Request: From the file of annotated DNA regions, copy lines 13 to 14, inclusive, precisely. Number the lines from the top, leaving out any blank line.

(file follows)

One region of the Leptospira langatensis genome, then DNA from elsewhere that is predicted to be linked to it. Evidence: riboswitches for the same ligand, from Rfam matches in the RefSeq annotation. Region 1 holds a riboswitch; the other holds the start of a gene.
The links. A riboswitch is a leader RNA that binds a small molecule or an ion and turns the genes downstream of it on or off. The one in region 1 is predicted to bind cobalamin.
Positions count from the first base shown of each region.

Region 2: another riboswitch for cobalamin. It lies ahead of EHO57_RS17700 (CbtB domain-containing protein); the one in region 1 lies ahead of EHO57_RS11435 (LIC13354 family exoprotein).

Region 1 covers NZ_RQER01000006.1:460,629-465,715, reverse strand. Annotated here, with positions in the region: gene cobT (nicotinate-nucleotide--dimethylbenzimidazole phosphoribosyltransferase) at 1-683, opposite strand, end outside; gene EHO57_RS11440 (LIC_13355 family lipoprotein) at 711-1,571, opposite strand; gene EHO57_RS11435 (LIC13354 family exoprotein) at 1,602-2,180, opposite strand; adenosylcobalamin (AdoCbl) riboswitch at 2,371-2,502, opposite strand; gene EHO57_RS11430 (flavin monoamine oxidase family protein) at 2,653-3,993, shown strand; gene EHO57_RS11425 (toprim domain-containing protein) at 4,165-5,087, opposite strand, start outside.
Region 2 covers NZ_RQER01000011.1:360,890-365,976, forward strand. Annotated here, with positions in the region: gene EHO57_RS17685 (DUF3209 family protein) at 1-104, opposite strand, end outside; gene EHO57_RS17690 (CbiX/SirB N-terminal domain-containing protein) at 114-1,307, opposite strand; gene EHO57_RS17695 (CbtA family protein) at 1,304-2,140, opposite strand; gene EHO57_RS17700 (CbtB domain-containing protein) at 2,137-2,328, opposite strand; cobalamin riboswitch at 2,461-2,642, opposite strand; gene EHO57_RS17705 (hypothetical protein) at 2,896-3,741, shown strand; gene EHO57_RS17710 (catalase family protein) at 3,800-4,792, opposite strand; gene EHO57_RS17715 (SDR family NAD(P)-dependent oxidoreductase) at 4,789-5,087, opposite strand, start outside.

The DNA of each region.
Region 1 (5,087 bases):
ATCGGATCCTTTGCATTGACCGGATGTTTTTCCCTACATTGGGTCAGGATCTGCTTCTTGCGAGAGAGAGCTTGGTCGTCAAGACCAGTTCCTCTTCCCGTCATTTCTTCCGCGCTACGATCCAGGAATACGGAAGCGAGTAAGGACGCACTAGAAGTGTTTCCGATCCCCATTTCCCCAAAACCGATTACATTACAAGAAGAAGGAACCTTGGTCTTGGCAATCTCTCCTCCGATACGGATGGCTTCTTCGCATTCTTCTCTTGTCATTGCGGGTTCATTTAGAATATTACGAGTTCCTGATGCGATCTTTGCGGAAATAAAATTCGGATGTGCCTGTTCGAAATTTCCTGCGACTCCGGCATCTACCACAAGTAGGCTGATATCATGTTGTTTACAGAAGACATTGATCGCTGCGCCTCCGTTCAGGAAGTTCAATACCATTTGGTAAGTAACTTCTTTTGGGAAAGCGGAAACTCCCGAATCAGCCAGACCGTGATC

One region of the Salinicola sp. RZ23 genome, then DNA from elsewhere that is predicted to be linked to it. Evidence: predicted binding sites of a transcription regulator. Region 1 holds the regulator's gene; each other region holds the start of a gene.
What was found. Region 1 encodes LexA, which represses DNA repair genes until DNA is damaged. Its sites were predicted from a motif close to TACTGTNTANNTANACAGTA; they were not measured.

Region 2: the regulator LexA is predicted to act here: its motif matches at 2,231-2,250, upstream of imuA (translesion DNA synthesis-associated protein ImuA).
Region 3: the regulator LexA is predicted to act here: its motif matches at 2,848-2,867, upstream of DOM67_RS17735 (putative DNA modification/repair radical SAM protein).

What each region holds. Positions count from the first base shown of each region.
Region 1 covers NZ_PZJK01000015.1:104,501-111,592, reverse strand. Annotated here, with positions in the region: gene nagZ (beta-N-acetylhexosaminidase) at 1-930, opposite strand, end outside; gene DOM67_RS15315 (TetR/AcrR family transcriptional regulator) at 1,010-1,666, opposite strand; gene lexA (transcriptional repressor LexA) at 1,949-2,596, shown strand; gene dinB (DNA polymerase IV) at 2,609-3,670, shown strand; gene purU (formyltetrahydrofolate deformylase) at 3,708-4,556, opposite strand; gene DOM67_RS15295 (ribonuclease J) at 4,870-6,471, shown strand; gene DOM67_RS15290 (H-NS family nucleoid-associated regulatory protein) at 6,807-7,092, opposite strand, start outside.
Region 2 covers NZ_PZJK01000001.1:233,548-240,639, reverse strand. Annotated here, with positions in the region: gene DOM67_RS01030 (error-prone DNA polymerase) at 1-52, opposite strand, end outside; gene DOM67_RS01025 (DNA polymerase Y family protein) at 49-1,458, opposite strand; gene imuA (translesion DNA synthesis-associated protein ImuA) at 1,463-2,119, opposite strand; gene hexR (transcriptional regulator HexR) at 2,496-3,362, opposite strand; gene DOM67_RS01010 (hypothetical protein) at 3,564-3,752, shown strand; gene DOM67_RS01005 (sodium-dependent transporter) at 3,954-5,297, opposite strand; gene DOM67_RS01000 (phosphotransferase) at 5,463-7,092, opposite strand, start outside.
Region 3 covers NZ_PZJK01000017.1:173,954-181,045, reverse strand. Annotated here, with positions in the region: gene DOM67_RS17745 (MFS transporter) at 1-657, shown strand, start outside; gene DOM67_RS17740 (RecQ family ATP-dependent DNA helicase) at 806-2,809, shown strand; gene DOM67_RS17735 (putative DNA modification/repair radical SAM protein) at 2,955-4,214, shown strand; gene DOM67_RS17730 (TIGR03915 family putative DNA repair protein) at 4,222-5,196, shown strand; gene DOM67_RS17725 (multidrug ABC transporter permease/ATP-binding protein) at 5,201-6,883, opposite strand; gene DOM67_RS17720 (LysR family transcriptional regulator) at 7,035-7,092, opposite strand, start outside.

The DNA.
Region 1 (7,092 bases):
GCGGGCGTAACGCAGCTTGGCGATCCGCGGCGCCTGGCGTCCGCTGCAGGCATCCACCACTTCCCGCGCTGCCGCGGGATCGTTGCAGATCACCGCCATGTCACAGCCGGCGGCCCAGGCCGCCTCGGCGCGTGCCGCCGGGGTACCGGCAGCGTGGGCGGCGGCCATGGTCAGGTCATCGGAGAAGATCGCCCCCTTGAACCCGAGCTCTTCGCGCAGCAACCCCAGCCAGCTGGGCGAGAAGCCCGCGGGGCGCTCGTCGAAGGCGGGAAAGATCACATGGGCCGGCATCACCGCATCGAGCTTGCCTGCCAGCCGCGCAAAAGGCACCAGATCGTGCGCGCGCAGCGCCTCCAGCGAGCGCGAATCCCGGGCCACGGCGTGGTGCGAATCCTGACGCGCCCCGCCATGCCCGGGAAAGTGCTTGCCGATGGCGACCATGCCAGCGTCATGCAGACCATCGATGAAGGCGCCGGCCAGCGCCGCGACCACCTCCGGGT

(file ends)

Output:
Region 3: the regulator LexA is predicted to act here: its motif matches at 2,848-2,867, upstream of DOM67_RS17735 (putative DNA modification/repair radical SAM protein).

What each region holds. Positions count from the first base shown of each region.